The recent screenings of ‘Land of The Giants’ on the Horror Channel has prompted me to take a closer look at this classic TV series created by ‘master of disaster’ producer Irwin Allen.
The series premiered in September, 1968. It had two seasons amounting to 51 episodes. The first having 26 episodes, and the second having 25. Both seasons had different theme music written by composer John Williams. At the time it was the most expensive series on TV, having a budget of $250,000 per episode.
Although my favourite Irwin Allen TV series has always been ‘Voyage to the Bottom of the Sea’, my fondness for vintage Sci-fi television means ‘Giants’ will always get a look in from me.
For anyone who might be unfamiliar with the premise of ‘Land of The Giants’, it takes place at the imagined future time of June 12, 1983, and features the crew and passengers aboard sub-orbital flight 612, which had previously taken off from Los Angeles and was heading for London.
(Coincidentally June 12th 1916 was Irwin Allen’s birthday)
However, during the journey their spaceship encounters a strange cosmic cloud which draws it in.
After a struggling to steer the ship, Captain Steve Burton and co-pilot Dan Erickson manage to carry out a controlled crash landing. Thinking they are just beyond the perimeter of London Spaceport, Steve and Dan leave the ship to check for damage and arrange safe passage for the passengers.
As they wander blindly in the damp mist beyond the crash site, they encounter bright headlights and narrowly miss being run over by a giant car.
Totally bewildered, they both rush back to the ship, and attempt to do an emergency take off, but outside a giant figure approaches and bends to pick up the ship.
Using all the ship’s remaining power to escape, the crew and passengers strap themselves in as the spacecraft careers out of control, finally crashing into the giant undergrowth of huge forest.
Remarkably, everyone is unharmed; however, it soon becomes apparent that they will be spending the foreseeable future fighting for survival in a strange land of giants.
So begins the first episode, entitled ‘The Crash’(based on an unaired pilot). The series stars Gary Conway as Captain Steve Burton. Burton is the self -appointed leader of the group, although his decisions based on survival and the safety of the passengers and later, as the series progressed, preventing the Giants from obtaining and using their technology to invade Earth, would lead to disputes, especially with headstrong passenger, Mark Wilson, played by the late Don Matheson. Mark is a successful businessman and talented engineer. His skills and knowledge are vital to the crew in adapting the ship’s systems to get it to fly again and get them home.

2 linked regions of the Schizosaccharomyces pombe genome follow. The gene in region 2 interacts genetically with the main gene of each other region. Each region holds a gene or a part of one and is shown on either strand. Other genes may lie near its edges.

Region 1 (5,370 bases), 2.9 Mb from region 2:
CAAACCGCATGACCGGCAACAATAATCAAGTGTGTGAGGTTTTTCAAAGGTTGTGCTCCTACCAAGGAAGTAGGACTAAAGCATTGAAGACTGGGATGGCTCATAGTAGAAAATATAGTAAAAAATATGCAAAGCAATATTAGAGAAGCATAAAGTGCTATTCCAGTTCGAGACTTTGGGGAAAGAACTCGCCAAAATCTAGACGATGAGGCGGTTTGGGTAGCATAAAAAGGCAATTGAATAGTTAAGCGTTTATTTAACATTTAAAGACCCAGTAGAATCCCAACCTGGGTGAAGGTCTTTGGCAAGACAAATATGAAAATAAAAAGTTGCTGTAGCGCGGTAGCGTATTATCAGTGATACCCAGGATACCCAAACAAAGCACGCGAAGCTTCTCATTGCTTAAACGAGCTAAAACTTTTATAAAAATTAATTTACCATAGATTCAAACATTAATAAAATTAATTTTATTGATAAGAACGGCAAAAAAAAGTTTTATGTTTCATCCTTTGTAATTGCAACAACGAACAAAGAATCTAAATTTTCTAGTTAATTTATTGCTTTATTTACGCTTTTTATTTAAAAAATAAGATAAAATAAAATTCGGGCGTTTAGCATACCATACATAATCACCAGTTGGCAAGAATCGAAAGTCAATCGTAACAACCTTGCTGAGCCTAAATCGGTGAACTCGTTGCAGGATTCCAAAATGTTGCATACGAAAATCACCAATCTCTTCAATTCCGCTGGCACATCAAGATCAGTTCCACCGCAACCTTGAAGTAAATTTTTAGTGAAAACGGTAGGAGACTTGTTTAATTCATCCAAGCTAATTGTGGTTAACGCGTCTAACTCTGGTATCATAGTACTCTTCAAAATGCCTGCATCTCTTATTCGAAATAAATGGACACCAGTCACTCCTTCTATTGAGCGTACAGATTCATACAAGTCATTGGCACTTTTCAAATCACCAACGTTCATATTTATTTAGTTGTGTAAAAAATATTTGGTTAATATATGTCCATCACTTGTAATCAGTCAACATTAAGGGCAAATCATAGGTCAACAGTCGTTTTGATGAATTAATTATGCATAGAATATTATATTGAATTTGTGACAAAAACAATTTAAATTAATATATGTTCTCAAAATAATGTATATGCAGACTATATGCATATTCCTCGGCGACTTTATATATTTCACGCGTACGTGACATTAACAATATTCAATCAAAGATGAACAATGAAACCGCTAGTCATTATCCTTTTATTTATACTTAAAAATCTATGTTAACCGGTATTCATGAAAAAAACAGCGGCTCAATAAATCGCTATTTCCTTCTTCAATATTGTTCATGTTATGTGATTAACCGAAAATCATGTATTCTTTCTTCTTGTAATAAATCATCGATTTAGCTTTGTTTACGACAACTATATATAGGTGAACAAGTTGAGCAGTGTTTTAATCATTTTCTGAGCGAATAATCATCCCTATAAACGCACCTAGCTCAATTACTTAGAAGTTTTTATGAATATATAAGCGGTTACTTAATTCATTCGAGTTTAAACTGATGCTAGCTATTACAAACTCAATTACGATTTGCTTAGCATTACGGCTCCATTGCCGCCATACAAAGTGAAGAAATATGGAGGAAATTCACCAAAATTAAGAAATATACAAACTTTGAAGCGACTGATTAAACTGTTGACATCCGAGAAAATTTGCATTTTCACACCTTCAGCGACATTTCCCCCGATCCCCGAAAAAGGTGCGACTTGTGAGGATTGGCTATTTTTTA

The ensemble cast also included Don Marshall, who sadly died recently, played co-pilot, Dan Erickson. Brave and determined Erickson is fiercely loyal to Captain Burton and generally sides with him whenever Burton’s authority is challenged. The same goes for the third crew member, stewardess Betty Hamilton, played by Heather Young. Heather was pregnant for the early part of the second season so to hide the fact; she was either filmed wearing loose fitting clothes or failed to feature in episodes at all.
The glamour for the series is provided by Deanna Lund who played passenger and heiress Valerie Scott, an impulsive woman who isn’t used to being told what to do.
Deanna Lund was briefly married to her co-star, Don Matheson during 1970. She also wrote a novella based on her ‘Land of The Giants’ character called ‘Valerie in Giantland’.
The late Austrian actor Kurt Kasznar, played the selfish Alexander Fitzhugh, a thief who had stolen a million dollars. Initially in the series he appeared to be a ruthless character, at one point pulling a gun on the rest of passengers, however he soon became the occasional comic relief for the show, and developed an avuncular relationship with the youngest passenger, orphan Barry Lockridge, played by Stefan Arngrim. This premise was pretty much the same as the relationship between Will Robinson (Bill Mumy) and Zachary Smith (Jonathan Harris) in Irwin Allen’s ‘Lost in Space’ TV Series.